UN chief calls again for an immediate cease-fire in Libya

UNITED NATIONS (AP) — United Nations (UN) Secretary-General Antonio Guterres on Friday called again for an immediate cease-fire in Libya and a return to talks by all the warring parties.

The UN chief warned in a statement from his deputy spokesman that “any foreign support to the warring parties will only deepen the ongoing conflict and further complicate efforts to reach a peaceful and comprehensive political solution”.

Guterres’ comments followed on Thursday’s authorisation by Turkey’s parliament to deploy troops to Libya to support the UN-backed government in Tripoli that is battling forces loyal to a rival government seeking to capture the capital.

Ankara said the deployment is vital for Turkey to safeguard its interests in Libya and in the eastern Mediterranean, where it finds itself increasingly isolated as Greece, Cyprus and Egypt have established exclusive economic zones paving the way for oil and gas exploration.

Libya has been in turmoil since a civil war in 2011 toppled Muammar Gadhafi, who was later killed. In the chaos that followed, the country was divided, with a weak UN-supported administration in Tripoli overseeing the country’s west and a rival government in the east aligned with the Libyan National Army (LNA) led by General Khalifa Hifter, each supported by an array of militias and foreign governments.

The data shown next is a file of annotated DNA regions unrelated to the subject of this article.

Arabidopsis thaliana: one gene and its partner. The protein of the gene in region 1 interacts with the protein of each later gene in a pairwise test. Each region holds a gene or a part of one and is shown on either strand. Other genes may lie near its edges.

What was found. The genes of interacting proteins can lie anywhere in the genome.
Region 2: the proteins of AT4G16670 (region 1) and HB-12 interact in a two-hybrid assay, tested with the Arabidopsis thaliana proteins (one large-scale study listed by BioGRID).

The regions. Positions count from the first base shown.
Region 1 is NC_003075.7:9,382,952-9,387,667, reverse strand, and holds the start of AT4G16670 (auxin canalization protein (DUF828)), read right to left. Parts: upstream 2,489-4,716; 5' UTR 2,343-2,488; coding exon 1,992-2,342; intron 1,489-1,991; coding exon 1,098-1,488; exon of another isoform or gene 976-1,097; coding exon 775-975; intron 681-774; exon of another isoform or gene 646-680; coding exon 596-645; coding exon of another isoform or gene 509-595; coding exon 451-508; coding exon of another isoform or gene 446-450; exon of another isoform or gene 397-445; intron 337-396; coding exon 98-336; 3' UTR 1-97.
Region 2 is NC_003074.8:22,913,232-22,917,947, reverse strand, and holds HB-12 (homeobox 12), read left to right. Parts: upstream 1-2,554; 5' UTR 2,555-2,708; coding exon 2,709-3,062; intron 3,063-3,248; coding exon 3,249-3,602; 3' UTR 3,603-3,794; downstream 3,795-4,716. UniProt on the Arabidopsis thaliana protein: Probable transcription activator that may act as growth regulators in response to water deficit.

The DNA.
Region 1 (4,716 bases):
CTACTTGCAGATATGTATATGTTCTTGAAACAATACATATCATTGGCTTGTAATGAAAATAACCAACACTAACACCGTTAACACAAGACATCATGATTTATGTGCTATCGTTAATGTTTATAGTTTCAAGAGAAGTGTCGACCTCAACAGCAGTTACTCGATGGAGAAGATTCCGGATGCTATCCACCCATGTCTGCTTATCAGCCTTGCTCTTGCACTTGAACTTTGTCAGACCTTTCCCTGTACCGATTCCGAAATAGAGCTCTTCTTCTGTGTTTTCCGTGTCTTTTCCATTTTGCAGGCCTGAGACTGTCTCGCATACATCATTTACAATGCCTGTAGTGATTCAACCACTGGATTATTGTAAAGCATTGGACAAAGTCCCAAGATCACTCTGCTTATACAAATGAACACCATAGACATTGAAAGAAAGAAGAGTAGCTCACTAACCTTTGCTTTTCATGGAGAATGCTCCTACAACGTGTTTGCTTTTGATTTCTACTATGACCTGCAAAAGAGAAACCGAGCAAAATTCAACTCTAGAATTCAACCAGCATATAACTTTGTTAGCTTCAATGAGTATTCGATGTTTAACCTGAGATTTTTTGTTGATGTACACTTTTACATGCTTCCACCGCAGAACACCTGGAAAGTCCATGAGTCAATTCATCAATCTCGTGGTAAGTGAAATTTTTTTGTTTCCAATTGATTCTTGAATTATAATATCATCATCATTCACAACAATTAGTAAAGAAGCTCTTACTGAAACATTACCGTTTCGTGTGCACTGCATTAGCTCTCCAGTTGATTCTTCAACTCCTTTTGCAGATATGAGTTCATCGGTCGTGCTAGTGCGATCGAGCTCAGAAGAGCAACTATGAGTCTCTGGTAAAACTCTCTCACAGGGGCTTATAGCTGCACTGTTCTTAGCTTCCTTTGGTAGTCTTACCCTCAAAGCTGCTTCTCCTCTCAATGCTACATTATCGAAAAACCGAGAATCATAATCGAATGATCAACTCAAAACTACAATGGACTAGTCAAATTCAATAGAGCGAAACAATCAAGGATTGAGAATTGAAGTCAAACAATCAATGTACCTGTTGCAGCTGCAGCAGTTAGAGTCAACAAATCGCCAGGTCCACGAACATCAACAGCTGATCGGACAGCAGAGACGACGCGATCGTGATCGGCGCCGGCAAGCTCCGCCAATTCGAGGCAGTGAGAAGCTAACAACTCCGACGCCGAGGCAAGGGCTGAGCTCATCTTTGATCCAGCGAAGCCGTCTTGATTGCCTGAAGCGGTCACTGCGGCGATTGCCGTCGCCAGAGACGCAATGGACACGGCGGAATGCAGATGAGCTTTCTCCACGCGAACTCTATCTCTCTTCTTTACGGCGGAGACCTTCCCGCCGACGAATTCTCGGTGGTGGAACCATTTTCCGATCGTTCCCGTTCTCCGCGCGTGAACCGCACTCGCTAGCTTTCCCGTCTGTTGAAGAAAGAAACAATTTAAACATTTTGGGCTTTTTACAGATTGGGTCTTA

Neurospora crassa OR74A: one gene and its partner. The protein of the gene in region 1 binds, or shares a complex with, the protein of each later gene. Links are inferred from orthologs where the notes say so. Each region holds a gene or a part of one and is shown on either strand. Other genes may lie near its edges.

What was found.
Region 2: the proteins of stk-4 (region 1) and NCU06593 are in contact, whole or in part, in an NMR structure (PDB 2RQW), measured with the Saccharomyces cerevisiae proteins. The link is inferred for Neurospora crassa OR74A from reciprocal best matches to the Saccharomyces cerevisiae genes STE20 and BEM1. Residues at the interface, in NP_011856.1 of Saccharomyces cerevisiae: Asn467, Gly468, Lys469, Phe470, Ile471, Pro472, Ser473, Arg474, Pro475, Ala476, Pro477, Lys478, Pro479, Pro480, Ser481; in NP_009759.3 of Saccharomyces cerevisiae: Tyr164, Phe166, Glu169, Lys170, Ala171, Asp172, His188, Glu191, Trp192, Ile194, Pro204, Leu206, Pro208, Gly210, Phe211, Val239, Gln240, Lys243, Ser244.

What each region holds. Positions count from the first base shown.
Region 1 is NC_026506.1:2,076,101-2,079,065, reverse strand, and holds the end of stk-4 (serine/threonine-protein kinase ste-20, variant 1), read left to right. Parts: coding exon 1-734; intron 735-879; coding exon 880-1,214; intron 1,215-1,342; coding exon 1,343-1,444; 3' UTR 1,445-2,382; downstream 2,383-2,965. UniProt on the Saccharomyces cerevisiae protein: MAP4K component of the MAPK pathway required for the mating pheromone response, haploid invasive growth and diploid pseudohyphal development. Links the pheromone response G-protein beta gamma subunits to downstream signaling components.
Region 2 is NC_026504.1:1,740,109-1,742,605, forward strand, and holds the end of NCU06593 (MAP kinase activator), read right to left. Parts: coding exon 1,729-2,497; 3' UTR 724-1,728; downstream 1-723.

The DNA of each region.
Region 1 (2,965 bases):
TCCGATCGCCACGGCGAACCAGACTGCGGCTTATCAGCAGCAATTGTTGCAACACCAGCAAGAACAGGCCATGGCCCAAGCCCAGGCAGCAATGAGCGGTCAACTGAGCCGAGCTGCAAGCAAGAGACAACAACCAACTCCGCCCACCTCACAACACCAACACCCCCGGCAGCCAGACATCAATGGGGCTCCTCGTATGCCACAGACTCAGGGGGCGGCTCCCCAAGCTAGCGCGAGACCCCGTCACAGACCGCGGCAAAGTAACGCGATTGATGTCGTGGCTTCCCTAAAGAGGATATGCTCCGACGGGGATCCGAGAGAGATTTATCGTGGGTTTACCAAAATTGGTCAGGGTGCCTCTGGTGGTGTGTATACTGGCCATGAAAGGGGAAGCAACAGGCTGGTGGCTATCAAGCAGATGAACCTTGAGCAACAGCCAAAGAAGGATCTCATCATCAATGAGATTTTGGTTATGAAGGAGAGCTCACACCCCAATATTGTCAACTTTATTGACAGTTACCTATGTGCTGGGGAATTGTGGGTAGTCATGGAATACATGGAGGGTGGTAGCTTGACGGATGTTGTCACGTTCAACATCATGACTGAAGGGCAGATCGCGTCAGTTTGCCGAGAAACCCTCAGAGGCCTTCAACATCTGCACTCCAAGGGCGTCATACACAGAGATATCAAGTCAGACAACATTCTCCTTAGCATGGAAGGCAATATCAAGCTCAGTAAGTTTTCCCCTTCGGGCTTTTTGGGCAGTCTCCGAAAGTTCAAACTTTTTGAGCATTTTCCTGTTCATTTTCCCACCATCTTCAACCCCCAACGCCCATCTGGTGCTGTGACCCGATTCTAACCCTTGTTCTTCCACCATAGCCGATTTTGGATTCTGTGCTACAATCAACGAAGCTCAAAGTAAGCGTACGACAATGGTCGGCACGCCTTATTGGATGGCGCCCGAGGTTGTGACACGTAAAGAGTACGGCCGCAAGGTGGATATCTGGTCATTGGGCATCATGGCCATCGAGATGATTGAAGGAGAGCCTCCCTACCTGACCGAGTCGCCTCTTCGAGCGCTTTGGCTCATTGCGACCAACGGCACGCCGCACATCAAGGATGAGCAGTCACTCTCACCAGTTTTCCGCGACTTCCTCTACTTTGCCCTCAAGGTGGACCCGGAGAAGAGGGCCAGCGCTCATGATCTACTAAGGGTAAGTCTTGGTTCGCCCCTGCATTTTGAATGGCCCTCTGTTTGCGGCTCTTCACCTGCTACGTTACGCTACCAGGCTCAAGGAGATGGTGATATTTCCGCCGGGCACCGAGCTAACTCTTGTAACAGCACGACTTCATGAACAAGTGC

Hifter launched a surprise military offensive last April aimed at capturing Tripoli despite commitments to attend a national conference weeks later aimed at forming a united government and moving toward elections.

The fighting has threatened to plunge Libya into violent chaos rivalling the 2011 conflict that ousted and killed Gadhafi.

While Hifter’s LNA and the eastern government enjoy the support of France, Russia, Jordan, the United Arab Emirates and other key Arab countries, the Tripoli-based government is backed by Turkey, Italy and Qatar.

The Turkish Parliament’s decision to deploy troops was condemned by neighbouring Egypt, which backs Hifter, in what its Foreign Ministry called “the strongest language”. The leaders of Greece and Cyprus also denounced the move as a “dangerous threat to regional stability” and a “dangerous escalation” of the Libyan conflict that violates UN resolutions and undermines international peace efforts.